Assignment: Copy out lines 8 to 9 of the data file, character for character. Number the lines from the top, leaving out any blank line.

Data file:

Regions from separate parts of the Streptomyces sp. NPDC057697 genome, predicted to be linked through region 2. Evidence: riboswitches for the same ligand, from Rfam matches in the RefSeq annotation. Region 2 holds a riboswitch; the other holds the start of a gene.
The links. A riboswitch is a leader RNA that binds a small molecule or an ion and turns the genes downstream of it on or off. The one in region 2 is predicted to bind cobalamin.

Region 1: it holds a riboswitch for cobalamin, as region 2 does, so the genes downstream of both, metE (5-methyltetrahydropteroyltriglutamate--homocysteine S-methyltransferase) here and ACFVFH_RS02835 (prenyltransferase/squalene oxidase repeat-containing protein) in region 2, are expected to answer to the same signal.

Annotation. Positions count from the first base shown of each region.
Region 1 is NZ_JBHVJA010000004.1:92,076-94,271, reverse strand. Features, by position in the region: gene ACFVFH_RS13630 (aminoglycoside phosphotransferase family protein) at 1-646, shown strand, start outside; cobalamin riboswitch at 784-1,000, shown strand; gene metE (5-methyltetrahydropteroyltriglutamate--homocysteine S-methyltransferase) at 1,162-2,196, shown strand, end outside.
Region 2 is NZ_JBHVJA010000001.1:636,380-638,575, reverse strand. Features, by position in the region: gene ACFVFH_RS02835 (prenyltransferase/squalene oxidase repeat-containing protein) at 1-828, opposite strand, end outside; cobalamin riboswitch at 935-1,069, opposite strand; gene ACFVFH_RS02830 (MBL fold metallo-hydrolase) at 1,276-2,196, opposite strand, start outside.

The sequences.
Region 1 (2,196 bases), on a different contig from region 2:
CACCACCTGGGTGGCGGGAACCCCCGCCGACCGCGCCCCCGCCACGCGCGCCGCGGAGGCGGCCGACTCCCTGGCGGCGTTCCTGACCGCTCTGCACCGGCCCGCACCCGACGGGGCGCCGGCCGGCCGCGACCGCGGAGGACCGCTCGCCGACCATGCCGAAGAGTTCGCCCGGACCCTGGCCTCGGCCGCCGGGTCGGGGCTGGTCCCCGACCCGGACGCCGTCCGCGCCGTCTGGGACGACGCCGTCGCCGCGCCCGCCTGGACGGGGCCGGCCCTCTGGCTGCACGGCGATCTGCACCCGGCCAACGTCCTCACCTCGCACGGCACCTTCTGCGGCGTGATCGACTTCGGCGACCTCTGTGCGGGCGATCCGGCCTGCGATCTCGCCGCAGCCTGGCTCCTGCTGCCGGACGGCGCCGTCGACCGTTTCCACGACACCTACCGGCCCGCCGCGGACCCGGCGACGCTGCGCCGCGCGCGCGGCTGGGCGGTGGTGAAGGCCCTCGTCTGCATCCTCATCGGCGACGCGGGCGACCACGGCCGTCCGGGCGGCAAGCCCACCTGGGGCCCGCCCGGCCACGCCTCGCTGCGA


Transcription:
Region 1 (2,196 bases), on a different contig from region 2:
CACCACCTGGGTGGCGGGAACCCCCGCCGACCGCGCCCCCGCCACGCGCGCCGCGGAGGCGGCCGACTCCCTGGCGGCGTTCCTGACCGCTCTGCACCGGCCCGCACCCGACGGGGCGCCGGCCGGCCGCGACCGCGGAGGACCGCTCGCCGACCATGCCGAAGAGTTCGCCCGGACCCTGGCCTCGGCCGCCGGGTCGGGGCTGGTCCCCGACCCGGACGCCGTCCGCGCCGTCTGGGACGACGCCGTCGCCGCGCCCGCCTGGACGGGGCCGGCCCTCTGGCTGCACGGCGATCTGCACCCGGCCAACGTCCTCACCTCGCACGGCACCTTCTGCGGCGTGATCGACTTCGGCGACCTCTGTGCGGGCGATCCGGCCTGCGATCTCGCCGCAGCCTGGCTCCTGCTGCCGGACGGCGCCGTCGACCGTTTCCACGACACCTACCGGCCCGCCGCGGACCCGGCGACGCTGCGCCGCGCGCGCGGCTGGGCGGTGGTGAAGGCCCTCGTCTGCATCCTCATCGGCGACGCGGGCGACCACGGCCGTCCGGGCGGCAAGCCCACCTGGGGCCCGCCCGGCCACGCCTCGCTGCGA